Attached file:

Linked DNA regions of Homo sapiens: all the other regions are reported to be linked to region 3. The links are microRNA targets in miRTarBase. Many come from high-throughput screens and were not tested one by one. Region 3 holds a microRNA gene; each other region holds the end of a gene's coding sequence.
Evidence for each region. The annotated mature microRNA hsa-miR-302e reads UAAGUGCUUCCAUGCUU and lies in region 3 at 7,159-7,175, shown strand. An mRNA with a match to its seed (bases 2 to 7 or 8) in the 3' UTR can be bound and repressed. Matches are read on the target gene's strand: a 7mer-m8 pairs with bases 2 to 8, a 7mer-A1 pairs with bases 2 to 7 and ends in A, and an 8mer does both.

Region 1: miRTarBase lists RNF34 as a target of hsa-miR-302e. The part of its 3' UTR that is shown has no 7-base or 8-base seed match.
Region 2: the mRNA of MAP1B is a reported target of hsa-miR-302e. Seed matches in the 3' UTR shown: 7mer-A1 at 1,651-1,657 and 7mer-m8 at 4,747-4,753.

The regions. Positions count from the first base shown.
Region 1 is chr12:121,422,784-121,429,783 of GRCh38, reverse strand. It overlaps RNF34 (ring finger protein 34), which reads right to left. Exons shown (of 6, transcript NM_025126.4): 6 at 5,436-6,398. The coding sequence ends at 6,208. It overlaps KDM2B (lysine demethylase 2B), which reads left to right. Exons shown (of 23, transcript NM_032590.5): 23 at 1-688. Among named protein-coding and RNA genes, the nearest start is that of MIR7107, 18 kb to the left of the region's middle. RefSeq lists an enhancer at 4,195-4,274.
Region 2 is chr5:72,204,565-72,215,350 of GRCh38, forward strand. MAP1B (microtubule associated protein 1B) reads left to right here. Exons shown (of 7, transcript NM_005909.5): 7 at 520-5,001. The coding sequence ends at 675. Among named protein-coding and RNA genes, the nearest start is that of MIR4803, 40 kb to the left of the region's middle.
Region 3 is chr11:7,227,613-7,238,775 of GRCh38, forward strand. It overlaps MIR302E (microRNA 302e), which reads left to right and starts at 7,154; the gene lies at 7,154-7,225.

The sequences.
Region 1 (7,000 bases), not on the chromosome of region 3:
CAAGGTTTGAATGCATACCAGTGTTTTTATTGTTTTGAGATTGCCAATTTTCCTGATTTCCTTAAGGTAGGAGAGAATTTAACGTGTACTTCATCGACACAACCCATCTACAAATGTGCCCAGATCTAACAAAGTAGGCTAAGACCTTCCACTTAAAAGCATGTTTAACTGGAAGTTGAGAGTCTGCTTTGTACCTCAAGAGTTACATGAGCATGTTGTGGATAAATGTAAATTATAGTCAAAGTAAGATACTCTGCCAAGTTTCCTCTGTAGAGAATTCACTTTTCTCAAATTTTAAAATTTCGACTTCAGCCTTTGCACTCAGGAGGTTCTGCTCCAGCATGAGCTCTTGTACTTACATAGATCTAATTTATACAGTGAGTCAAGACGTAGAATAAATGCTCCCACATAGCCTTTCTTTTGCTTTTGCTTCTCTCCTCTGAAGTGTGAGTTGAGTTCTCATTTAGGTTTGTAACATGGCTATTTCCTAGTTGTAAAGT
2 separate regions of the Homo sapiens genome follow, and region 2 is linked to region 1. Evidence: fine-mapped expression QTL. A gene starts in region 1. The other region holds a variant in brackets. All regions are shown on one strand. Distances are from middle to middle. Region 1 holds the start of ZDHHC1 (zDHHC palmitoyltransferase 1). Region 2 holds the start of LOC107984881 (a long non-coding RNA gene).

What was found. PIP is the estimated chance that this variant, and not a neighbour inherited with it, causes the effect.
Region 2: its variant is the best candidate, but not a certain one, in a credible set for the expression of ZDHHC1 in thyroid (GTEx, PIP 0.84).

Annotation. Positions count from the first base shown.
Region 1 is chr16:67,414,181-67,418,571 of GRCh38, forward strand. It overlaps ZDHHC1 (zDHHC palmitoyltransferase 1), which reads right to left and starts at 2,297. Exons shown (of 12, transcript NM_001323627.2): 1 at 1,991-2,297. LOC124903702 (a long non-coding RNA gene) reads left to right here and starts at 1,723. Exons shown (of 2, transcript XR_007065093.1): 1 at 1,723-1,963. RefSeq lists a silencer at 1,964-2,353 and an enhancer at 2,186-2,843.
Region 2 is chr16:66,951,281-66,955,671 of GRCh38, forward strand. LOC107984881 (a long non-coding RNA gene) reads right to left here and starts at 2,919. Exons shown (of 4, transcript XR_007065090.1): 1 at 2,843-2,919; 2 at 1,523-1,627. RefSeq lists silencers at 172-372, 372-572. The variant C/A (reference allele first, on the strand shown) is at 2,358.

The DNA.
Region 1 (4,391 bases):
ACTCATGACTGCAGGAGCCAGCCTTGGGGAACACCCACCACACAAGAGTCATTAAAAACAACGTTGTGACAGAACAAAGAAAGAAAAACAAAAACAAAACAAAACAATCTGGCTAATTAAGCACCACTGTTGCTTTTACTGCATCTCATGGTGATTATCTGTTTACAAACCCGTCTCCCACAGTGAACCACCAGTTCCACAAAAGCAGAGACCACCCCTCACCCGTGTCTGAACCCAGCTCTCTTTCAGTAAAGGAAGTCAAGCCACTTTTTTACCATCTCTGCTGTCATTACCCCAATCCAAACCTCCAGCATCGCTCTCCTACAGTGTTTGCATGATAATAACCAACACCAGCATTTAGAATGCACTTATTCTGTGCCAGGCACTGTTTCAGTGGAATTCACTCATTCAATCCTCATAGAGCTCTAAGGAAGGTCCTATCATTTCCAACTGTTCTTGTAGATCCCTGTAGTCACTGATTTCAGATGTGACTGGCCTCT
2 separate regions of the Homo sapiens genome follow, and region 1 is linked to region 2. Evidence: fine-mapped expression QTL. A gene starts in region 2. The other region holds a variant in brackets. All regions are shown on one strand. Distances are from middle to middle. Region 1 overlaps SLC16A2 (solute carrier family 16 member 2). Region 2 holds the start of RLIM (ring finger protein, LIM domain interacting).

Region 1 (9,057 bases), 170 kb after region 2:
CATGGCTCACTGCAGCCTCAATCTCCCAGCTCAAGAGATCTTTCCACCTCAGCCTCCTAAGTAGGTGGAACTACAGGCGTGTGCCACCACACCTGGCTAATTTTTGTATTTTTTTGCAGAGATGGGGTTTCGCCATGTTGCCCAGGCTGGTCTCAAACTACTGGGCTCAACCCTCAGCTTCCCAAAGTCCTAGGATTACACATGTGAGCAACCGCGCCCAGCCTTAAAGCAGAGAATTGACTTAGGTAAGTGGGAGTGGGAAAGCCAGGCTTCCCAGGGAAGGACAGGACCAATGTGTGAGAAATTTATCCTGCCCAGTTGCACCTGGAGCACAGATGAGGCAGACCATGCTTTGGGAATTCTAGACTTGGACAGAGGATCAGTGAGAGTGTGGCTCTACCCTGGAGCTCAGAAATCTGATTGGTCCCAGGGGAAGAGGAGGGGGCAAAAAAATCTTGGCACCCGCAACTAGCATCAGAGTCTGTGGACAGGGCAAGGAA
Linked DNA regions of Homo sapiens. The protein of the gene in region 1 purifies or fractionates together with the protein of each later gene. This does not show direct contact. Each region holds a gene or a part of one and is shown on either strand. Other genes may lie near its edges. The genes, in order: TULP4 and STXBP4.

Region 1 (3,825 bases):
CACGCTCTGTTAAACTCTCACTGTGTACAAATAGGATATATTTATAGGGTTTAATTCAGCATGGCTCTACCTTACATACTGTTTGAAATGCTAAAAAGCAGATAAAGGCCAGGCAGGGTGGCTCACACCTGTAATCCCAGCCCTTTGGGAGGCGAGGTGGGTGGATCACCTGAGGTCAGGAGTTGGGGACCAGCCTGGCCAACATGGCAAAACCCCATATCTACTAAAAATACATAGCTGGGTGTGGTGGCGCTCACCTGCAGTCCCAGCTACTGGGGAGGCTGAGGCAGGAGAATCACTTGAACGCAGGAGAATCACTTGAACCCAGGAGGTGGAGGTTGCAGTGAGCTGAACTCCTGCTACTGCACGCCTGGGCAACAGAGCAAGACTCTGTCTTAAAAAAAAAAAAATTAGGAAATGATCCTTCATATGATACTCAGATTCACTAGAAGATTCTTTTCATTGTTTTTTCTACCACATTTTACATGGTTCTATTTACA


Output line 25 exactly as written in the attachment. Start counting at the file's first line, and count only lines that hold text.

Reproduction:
Region 1 (3,825 bases):